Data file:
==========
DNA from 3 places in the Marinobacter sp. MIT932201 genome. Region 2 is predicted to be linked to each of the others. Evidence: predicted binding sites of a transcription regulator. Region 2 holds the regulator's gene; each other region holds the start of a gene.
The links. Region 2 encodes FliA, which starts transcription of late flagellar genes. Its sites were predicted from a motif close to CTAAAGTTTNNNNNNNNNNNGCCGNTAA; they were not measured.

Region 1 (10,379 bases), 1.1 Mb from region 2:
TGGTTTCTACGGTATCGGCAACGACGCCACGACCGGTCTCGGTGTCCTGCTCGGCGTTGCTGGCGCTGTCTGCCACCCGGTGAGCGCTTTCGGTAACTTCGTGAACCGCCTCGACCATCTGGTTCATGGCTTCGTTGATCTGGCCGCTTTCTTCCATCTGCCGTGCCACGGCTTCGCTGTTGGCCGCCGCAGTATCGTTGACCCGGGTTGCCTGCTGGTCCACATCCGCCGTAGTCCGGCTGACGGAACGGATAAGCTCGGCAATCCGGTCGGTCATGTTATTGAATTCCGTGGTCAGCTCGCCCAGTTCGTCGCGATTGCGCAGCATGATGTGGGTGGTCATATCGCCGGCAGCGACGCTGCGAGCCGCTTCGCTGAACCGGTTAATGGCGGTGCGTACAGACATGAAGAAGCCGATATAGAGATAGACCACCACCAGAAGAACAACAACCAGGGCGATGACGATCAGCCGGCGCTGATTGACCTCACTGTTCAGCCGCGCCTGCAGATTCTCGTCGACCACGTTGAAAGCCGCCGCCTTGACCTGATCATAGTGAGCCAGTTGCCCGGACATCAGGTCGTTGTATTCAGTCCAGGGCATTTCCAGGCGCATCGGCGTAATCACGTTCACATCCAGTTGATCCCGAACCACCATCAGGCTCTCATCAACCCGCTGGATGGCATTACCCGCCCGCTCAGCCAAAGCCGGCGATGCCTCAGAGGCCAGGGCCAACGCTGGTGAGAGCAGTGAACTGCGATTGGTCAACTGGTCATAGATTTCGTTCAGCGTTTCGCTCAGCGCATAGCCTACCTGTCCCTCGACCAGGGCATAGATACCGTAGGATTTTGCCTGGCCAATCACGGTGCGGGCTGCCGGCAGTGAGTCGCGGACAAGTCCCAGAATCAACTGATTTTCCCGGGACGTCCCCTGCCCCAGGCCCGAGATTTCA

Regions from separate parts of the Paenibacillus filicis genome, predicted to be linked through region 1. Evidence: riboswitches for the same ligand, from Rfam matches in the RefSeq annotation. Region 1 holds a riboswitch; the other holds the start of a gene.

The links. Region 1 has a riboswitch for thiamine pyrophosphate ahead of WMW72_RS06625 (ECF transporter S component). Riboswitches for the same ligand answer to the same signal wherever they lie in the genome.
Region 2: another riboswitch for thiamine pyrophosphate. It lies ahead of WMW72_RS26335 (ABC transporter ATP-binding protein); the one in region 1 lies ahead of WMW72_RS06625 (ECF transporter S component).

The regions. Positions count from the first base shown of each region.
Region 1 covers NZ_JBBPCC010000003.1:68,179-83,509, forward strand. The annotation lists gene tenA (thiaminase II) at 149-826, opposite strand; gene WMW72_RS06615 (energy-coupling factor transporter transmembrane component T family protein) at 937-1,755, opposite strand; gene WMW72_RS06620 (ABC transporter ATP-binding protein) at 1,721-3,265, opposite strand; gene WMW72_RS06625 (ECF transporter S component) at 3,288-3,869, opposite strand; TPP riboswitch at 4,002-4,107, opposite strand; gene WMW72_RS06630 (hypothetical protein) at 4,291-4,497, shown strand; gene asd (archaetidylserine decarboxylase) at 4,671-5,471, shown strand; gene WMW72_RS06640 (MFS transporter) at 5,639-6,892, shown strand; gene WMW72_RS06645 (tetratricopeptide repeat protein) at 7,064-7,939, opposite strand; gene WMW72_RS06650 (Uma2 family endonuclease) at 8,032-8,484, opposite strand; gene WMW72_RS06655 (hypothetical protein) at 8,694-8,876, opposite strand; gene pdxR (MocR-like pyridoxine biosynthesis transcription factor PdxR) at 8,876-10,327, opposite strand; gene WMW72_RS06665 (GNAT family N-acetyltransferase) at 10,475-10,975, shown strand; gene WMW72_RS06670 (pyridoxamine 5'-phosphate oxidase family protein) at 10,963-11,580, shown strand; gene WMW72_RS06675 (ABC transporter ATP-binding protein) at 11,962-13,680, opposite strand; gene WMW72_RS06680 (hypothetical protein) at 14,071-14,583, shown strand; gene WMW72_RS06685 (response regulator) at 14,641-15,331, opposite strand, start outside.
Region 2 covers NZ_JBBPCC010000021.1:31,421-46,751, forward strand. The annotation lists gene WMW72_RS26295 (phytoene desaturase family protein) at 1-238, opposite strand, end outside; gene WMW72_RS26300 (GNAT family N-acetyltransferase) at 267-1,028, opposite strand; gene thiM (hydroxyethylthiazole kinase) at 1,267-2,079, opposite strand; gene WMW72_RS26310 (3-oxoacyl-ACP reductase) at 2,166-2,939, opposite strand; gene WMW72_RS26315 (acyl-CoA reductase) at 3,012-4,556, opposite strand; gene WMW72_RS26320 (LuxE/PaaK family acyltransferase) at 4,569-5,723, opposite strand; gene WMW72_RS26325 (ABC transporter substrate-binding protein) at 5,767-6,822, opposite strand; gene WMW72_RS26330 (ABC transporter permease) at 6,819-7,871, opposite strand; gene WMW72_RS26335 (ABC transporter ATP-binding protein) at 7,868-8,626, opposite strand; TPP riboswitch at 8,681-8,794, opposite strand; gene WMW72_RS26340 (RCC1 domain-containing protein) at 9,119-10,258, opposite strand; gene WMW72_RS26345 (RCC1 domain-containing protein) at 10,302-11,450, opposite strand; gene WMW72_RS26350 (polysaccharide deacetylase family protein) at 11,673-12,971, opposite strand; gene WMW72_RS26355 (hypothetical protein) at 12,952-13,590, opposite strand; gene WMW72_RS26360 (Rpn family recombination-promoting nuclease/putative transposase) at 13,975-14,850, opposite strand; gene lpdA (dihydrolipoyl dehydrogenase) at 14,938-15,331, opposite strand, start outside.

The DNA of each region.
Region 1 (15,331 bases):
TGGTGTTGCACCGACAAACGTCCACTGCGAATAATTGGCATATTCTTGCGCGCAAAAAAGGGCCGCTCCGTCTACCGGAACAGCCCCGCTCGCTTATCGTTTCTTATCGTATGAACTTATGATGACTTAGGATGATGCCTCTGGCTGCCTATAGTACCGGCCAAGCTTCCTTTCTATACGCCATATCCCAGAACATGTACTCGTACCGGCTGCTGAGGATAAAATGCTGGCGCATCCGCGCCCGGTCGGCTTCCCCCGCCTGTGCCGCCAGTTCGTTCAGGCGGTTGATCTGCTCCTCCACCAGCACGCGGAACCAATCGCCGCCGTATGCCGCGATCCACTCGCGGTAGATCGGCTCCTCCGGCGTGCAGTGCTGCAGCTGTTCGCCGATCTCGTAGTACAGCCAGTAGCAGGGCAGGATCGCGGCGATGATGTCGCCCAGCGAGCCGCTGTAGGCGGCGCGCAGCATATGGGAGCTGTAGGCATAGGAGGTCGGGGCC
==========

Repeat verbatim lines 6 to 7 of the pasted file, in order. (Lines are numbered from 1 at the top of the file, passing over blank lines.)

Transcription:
The links. Region 1 has a riboswitch for thiamine pyrophosphate ahead of WMW72_RS06625 (ECF transporter S component). Riboswitches for the same ligand answer to the same signal wherever they lie in the genome.
Region 2: another riboswitch for thiamine pyrophosphate. It lies ahead of WMW72_RS26335 (ABC transporter ATP-binding protein); the one in region 1 lies ahead of WMW72_RS06625 (ECF transporter S component).